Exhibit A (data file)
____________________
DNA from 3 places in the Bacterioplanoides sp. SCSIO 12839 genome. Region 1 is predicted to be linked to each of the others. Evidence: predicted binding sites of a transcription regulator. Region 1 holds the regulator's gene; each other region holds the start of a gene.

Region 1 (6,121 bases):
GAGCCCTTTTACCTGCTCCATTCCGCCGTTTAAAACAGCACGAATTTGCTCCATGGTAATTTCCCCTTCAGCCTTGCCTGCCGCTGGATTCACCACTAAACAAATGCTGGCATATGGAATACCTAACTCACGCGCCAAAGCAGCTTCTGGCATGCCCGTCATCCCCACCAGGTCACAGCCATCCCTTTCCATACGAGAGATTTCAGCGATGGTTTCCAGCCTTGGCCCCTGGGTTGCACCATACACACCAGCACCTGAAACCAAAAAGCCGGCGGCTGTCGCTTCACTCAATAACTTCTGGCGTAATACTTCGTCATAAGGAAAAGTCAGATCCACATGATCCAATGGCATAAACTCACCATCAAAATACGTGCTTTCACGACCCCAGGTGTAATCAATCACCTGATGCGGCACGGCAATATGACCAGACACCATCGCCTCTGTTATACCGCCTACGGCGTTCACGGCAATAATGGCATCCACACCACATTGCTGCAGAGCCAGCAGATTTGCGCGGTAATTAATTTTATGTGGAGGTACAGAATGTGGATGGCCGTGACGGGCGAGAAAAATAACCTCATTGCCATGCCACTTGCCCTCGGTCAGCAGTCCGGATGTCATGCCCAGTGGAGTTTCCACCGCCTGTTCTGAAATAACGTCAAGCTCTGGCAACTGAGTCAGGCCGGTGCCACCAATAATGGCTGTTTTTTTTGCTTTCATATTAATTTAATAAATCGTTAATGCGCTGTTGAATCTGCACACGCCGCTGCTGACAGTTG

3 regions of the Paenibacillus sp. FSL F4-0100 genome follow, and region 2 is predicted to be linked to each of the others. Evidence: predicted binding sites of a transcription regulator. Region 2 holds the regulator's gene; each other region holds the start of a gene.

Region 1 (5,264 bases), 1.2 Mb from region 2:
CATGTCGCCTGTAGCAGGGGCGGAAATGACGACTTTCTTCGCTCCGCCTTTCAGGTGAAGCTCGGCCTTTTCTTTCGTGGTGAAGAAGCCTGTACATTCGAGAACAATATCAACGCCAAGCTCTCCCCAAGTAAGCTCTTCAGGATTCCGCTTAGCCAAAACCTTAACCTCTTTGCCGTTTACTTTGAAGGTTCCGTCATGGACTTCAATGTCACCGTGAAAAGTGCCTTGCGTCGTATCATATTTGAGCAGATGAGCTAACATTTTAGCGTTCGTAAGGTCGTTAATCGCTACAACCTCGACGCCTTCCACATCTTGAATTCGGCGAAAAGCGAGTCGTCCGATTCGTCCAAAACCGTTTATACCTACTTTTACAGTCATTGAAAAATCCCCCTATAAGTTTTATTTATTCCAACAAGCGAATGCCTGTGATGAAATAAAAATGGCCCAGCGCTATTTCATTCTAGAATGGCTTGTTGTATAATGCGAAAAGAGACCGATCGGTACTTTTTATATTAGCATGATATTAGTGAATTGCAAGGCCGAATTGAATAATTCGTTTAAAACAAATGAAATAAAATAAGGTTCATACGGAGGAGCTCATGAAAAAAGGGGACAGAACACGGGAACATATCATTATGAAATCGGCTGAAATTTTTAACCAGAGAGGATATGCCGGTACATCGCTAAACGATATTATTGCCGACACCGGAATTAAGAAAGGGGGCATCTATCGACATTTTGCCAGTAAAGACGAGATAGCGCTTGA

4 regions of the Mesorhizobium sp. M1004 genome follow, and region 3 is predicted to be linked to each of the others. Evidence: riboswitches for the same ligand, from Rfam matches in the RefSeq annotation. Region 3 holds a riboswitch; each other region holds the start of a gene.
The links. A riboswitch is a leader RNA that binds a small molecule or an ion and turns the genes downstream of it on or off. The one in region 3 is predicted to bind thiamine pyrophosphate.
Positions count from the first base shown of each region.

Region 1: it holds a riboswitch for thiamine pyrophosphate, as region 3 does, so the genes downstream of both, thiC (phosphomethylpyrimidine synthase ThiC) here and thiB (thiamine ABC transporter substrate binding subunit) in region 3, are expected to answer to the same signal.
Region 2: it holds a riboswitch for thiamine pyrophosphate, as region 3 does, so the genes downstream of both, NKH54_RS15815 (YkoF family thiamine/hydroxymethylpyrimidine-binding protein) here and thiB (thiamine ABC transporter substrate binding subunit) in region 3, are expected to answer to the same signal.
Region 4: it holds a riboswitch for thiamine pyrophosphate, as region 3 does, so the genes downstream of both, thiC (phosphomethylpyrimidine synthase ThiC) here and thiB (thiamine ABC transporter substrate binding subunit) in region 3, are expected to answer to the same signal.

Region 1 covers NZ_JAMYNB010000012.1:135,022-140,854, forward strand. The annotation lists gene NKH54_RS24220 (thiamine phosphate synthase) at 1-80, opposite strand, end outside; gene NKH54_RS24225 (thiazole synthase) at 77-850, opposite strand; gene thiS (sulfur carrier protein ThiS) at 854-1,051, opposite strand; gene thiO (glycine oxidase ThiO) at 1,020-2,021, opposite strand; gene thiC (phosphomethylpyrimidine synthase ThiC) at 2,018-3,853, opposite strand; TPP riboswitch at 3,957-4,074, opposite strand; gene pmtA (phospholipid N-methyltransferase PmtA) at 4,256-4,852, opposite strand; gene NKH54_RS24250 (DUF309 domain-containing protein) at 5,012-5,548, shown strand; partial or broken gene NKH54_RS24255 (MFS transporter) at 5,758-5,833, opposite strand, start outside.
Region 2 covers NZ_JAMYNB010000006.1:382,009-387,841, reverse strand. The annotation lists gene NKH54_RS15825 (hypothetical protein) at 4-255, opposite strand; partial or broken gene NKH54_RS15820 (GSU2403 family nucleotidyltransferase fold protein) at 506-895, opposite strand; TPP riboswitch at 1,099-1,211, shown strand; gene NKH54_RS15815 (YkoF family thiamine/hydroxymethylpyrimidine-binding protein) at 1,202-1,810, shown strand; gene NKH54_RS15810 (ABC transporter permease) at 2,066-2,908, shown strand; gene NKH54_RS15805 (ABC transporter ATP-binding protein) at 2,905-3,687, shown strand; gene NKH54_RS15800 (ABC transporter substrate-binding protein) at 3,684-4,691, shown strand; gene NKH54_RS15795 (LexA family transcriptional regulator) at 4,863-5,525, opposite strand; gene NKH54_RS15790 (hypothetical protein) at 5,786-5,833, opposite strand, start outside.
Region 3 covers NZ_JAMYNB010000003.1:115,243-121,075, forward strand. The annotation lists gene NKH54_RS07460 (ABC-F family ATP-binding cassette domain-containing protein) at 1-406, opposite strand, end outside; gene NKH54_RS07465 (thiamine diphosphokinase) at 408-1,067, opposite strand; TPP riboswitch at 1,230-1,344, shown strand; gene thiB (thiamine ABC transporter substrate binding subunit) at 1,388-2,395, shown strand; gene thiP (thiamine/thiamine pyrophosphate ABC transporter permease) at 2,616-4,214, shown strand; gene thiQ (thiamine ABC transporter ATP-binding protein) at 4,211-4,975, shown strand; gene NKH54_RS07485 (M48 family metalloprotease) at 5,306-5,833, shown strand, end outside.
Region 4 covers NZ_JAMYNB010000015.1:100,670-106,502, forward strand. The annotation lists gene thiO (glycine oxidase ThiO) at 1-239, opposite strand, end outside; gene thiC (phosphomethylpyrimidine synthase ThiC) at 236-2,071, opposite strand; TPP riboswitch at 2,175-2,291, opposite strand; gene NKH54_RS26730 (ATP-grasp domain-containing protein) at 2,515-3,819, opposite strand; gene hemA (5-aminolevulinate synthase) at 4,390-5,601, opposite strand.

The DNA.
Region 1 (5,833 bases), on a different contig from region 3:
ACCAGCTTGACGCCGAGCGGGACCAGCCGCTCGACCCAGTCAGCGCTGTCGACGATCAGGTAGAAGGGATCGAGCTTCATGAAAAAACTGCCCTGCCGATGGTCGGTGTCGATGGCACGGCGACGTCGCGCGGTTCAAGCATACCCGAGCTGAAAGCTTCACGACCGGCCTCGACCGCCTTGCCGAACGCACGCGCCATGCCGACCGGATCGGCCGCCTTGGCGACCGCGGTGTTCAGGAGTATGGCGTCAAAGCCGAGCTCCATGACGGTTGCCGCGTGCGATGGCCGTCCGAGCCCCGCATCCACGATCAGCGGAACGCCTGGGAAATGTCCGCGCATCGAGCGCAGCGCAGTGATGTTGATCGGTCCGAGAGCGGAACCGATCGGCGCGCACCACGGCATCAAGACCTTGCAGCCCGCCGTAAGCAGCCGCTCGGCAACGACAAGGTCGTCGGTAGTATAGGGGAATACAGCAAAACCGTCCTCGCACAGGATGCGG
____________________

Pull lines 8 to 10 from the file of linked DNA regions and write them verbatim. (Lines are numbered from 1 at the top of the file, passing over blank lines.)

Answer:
The links. A riboswitch is a leader RNA that binds a small molecule or an ion and turns the genes downstream of it on or off. The one in region 3 is predicted to bind thiamine pyrophosphate.
Positions count from the first base shown of each region.

Region 1: it holds a riboswitch for thiamine pyrophosphate, as region 3 does, so the genes downstream of both, thiC (phosphomethylpyrimidine synthase ThiC) here and thiB (thiamine ABC transporter substrate binding subunit) in region 3, are expected to answer to the same signal.